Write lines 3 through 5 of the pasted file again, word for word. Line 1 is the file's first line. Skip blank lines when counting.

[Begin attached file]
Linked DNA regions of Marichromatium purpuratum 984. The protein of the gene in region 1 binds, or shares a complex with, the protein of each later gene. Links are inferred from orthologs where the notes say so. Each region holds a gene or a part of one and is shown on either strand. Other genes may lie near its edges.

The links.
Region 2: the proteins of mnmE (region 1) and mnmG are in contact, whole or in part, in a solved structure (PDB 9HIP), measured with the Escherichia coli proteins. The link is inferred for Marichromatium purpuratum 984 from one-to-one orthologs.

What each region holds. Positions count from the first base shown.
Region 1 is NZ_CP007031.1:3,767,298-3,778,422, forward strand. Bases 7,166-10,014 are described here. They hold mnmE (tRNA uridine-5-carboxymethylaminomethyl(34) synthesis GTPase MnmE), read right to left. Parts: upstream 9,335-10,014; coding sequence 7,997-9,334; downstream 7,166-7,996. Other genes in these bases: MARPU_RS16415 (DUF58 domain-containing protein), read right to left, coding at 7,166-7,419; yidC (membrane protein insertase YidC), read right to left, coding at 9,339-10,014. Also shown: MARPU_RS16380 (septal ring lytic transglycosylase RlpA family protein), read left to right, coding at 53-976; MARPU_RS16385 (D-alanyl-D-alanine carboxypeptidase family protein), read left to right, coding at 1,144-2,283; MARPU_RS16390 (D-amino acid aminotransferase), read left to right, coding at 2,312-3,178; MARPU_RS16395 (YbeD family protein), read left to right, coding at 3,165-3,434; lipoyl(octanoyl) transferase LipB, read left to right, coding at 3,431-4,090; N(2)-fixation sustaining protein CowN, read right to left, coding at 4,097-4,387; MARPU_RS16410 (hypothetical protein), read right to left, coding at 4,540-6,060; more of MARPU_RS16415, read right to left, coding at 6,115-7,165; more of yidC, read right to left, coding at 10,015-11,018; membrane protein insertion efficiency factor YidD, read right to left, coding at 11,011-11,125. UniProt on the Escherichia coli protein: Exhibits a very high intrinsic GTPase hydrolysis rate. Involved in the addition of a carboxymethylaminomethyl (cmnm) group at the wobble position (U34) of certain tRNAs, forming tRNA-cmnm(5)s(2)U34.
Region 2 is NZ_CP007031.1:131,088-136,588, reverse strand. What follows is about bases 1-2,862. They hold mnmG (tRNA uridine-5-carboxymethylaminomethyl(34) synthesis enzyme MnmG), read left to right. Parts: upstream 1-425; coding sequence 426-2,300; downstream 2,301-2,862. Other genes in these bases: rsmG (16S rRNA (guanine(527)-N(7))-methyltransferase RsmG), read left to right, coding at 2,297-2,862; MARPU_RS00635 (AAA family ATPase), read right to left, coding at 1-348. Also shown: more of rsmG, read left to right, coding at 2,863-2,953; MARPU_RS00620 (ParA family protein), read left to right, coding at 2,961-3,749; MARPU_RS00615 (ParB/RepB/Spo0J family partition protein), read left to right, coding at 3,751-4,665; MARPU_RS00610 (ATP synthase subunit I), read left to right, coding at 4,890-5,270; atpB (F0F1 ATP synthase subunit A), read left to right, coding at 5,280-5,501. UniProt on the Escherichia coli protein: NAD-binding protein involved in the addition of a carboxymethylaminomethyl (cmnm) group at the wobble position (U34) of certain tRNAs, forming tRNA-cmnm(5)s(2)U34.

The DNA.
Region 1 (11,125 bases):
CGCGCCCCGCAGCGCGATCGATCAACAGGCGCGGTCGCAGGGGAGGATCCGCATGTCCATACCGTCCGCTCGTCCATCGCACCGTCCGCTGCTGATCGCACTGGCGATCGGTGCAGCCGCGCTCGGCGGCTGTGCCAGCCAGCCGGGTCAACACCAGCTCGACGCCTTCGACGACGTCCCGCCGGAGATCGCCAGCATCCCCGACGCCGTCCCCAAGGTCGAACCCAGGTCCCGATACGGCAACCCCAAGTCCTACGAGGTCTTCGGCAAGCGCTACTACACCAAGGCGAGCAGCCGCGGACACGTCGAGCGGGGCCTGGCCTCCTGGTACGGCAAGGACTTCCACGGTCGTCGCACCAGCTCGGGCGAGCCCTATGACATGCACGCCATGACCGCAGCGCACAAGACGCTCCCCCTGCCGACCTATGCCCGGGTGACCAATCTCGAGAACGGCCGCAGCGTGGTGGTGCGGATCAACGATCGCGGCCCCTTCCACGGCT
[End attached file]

Region 2: the proteins of mnmE (region 1) and mnmG are in contact, whole or in part, in a solved structure (PDB 9HIP), measured with the Escherichia coli proteins. The link is inferred for Marichromatium purpuratum 984 from one-to-one orthologs.

What each region holds. Positions count from the first base shown.
Region 1 is NZ_CP007031.1:3,767,298-3,778,422, forward strand. Bases 7,166-10,014 are described here. They hold mnmE (tRNA uridine-5-carboxymethylaminomethyl(34) synthesis GTPase MnmE), read right to left. Parts: upstream 9,335-10,014; coding sequence 7,997-9,334; downstream 7,166-7,996. Other genes in these bases: MARPU_RS16415 (DUF58 domain-containing protein), read right to left, coding at 7,166-7,419; yidC (membrane protein insertase YidC), read right to left, coding at 9,339-10,014. Also shown: MARPU_RS16380 (septal ring lytic transglycosylase RlpA family protein), read left to right, coding at 53-976; MARPU_RS16385 (D-alanyl-D-alanine carboxypeptidase family protein), read left to right, coding at 1,144-2,283; MARPU_RS16390 (D-amino acid aminotransferase), read left to right, coding at 2,312-3,178; MARPU_RS16395 (YbeD family protein), read left to right, coding at 3,165-3,434; lipoyl(octanoyl) transferase LipB, read left to right, coding at 3,431-4,090; N(2)-fixation sustaining protein CowN, read right to left, coding at 4,097-4,387; MARPU_RS16410 (hypothetical protein), read right to left, coding at 4,540-6,060; more of MARPU_RS16415, read right to left, coding at 6,115-7,165; more of yidC, read right to left, coding at 10,015-11,018; membrane protein insertion efficiency factor YidD, read right to left, coding at 11,011-11,125. UniProt on the Escherichia coli protein: Exhibits a very high intrinsic GTPase hydrolysis rate. Involved in the addition of a carboxymethylaminomethyl (cmnm) group at the wobble position (U34) of certain tRNAs, forming tRNA-cmnm(5)s(2)U34.